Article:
(via ORG-discuss list) Pirates, pirates, pirates. it’s all there is in the news lately. Pirates in Somalia, pirates in Sweden, pirates online, pirates in culture. We have pirates jumping out of our breakfast cereals it seems. Last week saw the pinnacle of hyperbolic coverage of piracy of the Internet sort when the Pirate Bay operators were sentenced to a year in jail. We were promised by talking heads on TV that the ruling would be the beginning of the end of internet piracy, and that a new and happy future where everyone respects copyright law is finally within reach.
But then reality got on the way again. First it was a report from Norway that informed us of something we already knew anecdotally, and that is that teenagers who download music (legally or illegally) are 10 times more likely to pay for music than those who do not. In other words, the next generation of music consumers is downloading. This is the market, deal with it.
Then Bram Cohen gave an interview to The Register (I know, I know), where I think he gave the most insightful view of why there will always be a surplus in music production:
“Music has a bigger problem, it’s that people want to make it. It’s the peacocks tail. The reason guys make music is that they want to get laid. So men are usually willing to pay a lot of money in the hope of getting laid. Anything that helps you get laid with amazing regularity is something you would expect a tremendous oversupply of. So we have unbelievable amounts of music. People pay a lot to learn how to play music and it’s ridiculous to expect people to make money off it. Normally if you want to make money you do something no one wants to do.”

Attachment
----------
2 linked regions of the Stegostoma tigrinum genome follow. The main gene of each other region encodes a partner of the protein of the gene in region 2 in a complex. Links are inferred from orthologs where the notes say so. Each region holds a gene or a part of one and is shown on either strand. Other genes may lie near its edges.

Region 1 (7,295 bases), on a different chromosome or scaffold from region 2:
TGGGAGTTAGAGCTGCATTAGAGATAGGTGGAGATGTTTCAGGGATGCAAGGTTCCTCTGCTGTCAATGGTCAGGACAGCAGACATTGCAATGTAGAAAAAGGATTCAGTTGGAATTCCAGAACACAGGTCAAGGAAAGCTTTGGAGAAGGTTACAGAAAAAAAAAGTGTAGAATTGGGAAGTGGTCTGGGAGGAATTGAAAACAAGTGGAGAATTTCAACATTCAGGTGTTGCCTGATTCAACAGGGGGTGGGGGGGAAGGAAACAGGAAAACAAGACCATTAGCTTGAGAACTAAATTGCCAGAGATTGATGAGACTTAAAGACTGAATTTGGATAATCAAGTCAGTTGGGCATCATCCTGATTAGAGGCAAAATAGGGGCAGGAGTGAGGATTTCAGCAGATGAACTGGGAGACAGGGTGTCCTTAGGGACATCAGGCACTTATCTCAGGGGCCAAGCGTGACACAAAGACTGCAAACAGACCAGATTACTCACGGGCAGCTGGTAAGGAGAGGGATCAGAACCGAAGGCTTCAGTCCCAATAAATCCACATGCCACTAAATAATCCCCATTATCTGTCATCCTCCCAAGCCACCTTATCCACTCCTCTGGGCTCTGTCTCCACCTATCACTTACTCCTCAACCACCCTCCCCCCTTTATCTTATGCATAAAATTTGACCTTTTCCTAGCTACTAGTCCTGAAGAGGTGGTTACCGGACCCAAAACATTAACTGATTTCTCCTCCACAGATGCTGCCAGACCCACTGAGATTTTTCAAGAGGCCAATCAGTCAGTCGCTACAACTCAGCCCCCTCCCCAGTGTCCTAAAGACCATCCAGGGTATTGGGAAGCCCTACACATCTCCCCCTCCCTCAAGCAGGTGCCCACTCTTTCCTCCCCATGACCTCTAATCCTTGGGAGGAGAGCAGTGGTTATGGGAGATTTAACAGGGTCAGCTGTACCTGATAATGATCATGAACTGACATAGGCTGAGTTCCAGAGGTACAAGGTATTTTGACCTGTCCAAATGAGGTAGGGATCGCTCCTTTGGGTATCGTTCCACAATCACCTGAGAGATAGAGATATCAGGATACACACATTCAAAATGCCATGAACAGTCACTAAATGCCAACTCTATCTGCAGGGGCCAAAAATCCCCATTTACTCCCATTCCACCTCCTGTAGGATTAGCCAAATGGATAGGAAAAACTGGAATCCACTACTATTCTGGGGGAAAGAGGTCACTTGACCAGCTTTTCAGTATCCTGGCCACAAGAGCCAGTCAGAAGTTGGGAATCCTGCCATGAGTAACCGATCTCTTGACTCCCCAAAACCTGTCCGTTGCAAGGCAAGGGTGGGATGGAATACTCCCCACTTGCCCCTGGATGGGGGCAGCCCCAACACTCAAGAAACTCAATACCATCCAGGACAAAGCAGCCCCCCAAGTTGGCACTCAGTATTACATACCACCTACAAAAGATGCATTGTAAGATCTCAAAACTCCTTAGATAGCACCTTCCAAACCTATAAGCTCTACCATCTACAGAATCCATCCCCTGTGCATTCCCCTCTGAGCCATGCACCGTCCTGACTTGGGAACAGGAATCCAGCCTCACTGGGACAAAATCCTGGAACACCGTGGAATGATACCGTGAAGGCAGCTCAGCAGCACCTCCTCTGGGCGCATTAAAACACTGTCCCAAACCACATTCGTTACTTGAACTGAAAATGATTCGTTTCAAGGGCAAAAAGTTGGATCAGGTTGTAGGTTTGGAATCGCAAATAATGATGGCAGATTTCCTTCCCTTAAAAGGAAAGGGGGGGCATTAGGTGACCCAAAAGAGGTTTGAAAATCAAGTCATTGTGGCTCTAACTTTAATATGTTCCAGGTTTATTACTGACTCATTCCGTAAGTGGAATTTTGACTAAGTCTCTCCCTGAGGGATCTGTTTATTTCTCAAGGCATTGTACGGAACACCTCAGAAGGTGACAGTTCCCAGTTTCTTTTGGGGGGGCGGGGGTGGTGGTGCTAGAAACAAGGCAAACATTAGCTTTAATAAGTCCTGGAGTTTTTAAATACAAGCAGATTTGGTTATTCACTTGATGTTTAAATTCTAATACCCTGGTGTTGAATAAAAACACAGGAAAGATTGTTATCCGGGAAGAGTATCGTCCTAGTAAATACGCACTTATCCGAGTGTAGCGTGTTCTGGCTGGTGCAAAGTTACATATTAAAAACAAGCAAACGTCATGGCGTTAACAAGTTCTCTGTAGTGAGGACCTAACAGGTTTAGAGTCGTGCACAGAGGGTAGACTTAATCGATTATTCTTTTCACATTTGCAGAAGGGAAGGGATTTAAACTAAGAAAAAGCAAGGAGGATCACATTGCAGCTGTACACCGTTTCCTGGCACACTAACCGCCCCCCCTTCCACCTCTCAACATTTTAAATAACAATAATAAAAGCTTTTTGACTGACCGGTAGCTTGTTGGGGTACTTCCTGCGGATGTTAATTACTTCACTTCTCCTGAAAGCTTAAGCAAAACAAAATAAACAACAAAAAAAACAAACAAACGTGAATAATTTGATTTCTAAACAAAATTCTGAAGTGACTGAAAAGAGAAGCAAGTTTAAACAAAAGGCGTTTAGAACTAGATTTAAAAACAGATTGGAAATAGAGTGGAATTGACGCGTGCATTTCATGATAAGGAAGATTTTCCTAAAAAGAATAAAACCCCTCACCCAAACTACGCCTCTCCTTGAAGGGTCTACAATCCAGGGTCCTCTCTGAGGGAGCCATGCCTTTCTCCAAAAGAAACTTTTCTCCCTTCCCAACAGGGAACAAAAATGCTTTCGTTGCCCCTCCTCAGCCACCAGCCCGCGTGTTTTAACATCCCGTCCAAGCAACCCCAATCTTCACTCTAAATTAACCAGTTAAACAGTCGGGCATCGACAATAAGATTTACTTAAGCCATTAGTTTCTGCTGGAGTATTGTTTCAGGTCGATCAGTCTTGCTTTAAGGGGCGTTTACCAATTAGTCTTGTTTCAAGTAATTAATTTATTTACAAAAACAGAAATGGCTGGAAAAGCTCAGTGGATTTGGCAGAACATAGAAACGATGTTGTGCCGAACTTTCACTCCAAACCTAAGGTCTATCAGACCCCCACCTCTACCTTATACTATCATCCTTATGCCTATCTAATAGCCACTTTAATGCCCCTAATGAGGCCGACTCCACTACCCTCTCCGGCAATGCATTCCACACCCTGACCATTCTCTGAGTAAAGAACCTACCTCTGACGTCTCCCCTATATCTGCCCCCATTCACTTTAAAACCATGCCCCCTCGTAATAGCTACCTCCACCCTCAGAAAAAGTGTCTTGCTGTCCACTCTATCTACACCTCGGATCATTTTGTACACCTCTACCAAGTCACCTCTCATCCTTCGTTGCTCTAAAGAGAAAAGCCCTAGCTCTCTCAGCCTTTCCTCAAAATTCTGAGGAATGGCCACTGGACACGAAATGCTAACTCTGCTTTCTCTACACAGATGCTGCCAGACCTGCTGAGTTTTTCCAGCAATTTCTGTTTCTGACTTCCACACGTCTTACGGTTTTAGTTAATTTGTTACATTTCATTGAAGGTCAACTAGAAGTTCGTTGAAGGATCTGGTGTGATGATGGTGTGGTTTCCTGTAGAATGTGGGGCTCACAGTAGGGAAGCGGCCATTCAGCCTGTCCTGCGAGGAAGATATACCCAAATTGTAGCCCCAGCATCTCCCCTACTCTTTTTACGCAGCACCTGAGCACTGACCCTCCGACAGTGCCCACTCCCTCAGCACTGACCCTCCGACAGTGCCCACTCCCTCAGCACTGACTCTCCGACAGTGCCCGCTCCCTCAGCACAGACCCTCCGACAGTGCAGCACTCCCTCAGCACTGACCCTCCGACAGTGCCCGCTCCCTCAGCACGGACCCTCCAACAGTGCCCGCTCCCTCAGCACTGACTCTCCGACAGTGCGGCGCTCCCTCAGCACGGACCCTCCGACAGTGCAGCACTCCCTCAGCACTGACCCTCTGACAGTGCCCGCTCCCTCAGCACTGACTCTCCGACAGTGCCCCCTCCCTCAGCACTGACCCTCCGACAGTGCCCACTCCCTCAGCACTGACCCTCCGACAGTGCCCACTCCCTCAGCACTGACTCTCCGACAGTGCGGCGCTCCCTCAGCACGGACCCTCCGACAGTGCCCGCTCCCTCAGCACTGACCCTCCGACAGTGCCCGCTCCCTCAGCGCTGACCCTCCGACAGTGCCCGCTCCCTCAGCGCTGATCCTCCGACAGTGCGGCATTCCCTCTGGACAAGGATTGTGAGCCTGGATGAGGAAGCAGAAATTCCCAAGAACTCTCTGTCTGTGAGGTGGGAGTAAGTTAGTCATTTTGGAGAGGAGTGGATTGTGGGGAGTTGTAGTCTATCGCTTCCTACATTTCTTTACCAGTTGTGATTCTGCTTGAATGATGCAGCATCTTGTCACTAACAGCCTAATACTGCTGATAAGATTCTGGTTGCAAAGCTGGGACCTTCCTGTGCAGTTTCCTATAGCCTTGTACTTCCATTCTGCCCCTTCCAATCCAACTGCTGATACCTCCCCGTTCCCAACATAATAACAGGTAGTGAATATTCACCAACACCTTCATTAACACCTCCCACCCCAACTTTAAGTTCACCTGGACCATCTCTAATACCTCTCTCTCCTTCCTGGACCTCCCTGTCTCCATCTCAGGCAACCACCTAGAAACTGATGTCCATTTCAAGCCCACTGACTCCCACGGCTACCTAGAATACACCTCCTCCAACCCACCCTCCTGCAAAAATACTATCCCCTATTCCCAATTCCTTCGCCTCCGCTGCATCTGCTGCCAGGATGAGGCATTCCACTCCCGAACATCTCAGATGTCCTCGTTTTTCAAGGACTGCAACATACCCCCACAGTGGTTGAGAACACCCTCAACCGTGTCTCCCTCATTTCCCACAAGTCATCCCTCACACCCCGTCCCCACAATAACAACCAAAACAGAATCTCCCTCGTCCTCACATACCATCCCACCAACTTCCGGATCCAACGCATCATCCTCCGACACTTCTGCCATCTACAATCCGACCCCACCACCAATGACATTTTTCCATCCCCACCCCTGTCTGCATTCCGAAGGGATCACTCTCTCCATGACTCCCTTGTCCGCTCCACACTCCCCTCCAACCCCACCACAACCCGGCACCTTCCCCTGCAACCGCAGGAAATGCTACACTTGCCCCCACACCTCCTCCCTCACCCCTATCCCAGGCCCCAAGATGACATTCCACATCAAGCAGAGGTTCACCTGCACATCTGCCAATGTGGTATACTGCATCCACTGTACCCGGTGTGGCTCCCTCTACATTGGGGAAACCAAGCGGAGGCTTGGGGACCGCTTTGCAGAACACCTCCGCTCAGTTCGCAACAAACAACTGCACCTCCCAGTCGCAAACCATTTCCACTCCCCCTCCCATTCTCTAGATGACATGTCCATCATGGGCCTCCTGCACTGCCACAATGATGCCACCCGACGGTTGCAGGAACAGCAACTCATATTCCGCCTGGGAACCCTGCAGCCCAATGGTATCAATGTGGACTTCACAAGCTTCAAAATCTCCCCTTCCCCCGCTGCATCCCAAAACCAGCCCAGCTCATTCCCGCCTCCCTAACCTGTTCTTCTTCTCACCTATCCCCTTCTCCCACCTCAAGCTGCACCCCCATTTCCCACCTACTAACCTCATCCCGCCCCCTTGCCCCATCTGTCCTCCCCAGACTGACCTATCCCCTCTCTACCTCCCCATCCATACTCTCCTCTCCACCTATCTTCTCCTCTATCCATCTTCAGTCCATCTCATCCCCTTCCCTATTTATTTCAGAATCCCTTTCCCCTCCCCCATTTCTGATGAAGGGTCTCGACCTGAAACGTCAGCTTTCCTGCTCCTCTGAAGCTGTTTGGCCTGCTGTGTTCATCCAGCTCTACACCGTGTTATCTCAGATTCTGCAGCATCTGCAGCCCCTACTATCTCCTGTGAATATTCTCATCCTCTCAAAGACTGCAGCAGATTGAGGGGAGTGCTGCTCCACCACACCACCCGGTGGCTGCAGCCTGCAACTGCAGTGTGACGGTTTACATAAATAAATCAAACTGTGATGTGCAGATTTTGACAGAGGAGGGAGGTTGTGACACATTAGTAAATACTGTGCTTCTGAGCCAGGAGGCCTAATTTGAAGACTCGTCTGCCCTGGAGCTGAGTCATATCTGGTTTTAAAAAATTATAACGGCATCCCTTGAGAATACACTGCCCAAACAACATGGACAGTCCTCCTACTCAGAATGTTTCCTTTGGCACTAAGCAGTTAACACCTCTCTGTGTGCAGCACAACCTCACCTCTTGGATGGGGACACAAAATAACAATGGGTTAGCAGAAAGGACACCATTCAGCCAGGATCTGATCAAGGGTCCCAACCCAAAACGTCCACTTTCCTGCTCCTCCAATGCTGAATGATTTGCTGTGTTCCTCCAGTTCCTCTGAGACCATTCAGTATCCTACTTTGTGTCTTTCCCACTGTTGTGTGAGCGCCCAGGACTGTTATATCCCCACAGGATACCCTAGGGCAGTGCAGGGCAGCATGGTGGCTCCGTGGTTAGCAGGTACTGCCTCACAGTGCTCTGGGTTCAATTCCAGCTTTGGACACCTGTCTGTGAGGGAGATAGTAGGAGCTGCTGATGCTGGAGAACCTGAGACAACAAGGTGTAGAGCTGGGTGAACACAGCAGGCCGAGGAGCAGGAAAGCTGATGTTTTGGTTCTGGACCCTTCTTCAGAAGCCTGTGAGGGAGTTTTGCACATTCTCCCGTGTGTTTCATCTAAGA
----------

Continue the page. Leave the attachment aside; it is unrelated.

Must learn to play an instrument… but I digress. So, there will always be an offer surplus, and those who consume the most are also the ones you have been fighting during the last 10 years. Moreover, another study shows that users view P2P subscription services favourably, particularly if it comes with their ISP. This at the same time as yet another effort to try to sneak in three-strikes into European regulations have been unsuccessful.
A picture is starting to emerge, so here is some free advice for the music industry. Instead of spending an inordinate amount of money in pursuing a failed business model, why not look for other avenues? Copyright owners have been pursuing P2P providers for too long, and there is no indication whatsoever that they will be able to eliminate file-sharing through the courts, as another service will simply take the place of the previous one. This is why copyright industries have been pushing for the unpopular “three-strikes-and-you’re out” strategy, because it leaves enforcement in the hands of the intermediaries. However, why not make them partners in your business and allow some form of blanket licensing scheme by which ISPs charge a higher broadband premium service with a download package. The artist gets the money, the ISPs geta cut (and do not have to enforce a nightmarish policy), and the user gets what they want.
Too much of a happy ending? Unrealistic utopian wishful thinking? To quote a great man, you may say I’m a dreamer, but I’m not the only one.